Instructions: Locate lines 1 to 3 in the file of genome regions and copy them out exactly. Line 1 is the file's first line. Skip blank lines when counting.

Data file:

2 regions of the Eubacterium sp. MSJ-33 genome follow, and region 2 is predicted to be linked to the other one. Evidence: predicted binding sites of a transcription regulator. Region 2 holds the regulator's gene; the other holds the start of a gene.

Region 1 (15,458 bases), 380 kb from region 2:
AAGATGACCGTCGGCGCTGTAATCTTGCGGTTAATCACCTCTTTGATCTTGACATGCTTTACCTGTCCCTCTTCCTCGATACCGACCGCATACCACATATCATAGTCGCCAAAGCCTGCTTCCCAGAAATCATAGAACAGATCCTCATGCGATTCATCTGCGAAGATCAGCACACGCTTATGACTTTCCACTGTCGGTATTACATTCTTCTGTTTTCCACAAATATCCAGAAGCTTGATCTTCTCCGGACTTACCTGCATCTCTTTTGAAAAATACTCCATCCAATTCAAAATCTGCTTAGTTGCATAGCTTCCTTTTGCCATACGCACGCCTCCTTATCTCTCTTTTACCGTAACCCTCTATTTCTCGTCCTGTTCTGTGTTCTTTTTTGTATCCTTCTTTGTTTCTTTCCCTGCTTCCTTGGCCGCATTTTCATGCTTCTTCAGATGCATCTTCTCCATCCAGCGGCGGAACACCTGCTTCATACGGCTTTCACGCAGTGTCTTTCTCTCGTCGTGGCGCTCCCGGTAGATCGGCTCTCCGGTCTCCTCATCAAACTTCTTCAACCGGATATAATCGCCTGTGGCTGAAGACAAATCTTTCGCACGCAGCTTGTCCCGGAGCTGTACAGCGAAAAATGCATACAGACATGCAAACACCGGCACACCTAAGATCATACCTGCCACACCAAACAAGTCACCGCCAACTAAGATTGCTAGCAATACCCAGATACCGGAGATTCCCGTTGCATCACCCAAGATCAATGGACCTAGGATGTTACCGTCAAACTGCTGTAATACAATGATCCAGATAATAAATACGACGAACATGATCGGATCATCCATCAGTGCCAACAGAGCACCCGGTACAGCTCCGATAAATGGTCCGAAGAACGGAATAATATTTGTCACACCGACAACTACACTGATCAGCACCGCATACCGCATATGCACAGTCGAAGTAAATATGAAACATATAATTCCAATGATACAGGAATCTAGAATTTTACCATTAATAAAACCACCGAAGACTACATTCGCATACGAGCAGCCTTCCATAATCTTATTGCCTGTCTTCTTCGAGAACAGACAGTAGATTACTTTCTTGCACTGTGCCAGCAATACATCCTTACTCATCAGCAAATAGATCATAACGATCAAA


2 regions of the Eubacterium sp. MSJ-33 genome follow, and region 2 is predicted to be linked to the other one. Evidence: predicted binding sites of a transcription regulator. Region 2 holds the regulator's gene; the other holds the start of a gene.

Region 1 (15,458 bases), 380 kb from region 2:
AAGATGACCGTCGGCGCTGTAATCTTGCGGTTAATCACCTCTTTGATCTTGACATGCTTTACCTGTCCCTCTTCCTCGATACCGACCGCATACCACATATCATAGTCGCCAAAGCCTGCTTCCCAGAAATCATAGAACAGATCCTCATGCGATTCATCTGCGAAGATCAGCACACGCTTATGACTTTCCACTGTCGGTATTACATTCTTCTGTTTTCCACAAATATCCAGAAGCTTGATCTTCTCCGGACTTACCTGCATCTCTTTTGAAAAATACTCCATCCAATTCAAAATCTGCTTAGTTGCATAGCTTCCTTTTGCCATACGCACGCCTCCTTATCTCTCTTTTACCGTAACCCTCTATTTCTCGTCCTGTTCTGTGTTCTTTTTTGTATCCTTCTTTGTTTCTTTCCCTGCTTCCTTGGCCGCATTTTCATGCTTCTTCAGATGCATCTTCTCCATCCAGCGGCGGAACACCTGCTTCATACGGCTTTCACGCAGTGTCTTTCTCTCGTCGTGGCGCTCCCGGTAGATCGGCTCTCCGGTCTCCTCATCAAACTTCTTCAACCGGATATAATCGCCTGTGGCTGAAGACAAATCTTTCGCACGCAGCTTGTCCCGGAGCTGTACAGCGAAAAATGCATACAGACATGCAAACACCGGCACACCTAAGATCATACCTGCCACACCAAACAAGTCACCGCCAACTAAGATTGCTAGCAATACCCAGATACCGGAGATTCCCGTTGCATCACCCAAGATCAATGGACCTAGGATGTTACCGTCAAACTGCTGTAATACAATGATCCAGATAATAAATACGACGAACATGATCGGATCATCCATCAGTGCCAACAGAGCACCCGGTACAGCTCCGATAAATGGTCCGAAGAACGGAATAATATTTGTCACACCGACAACTACACTGATCAGCACCGCATACCGCATATGCACAGTCGAAGTAAATATGAAACATATAATTCCAATGATACAGGAATCTAGAATTTTACCATTAATAAAACCACCGAAGACTACATTCGCATACGAGCAGCCTTCCATAATCTTATTGCCTGTCTTCTTCGAGAACAGACAGTAGATTACTTTCTTGCACTGTGCCAGCAATACATCCTTACTCATCAGCAAATAGATCATAACGATCAAA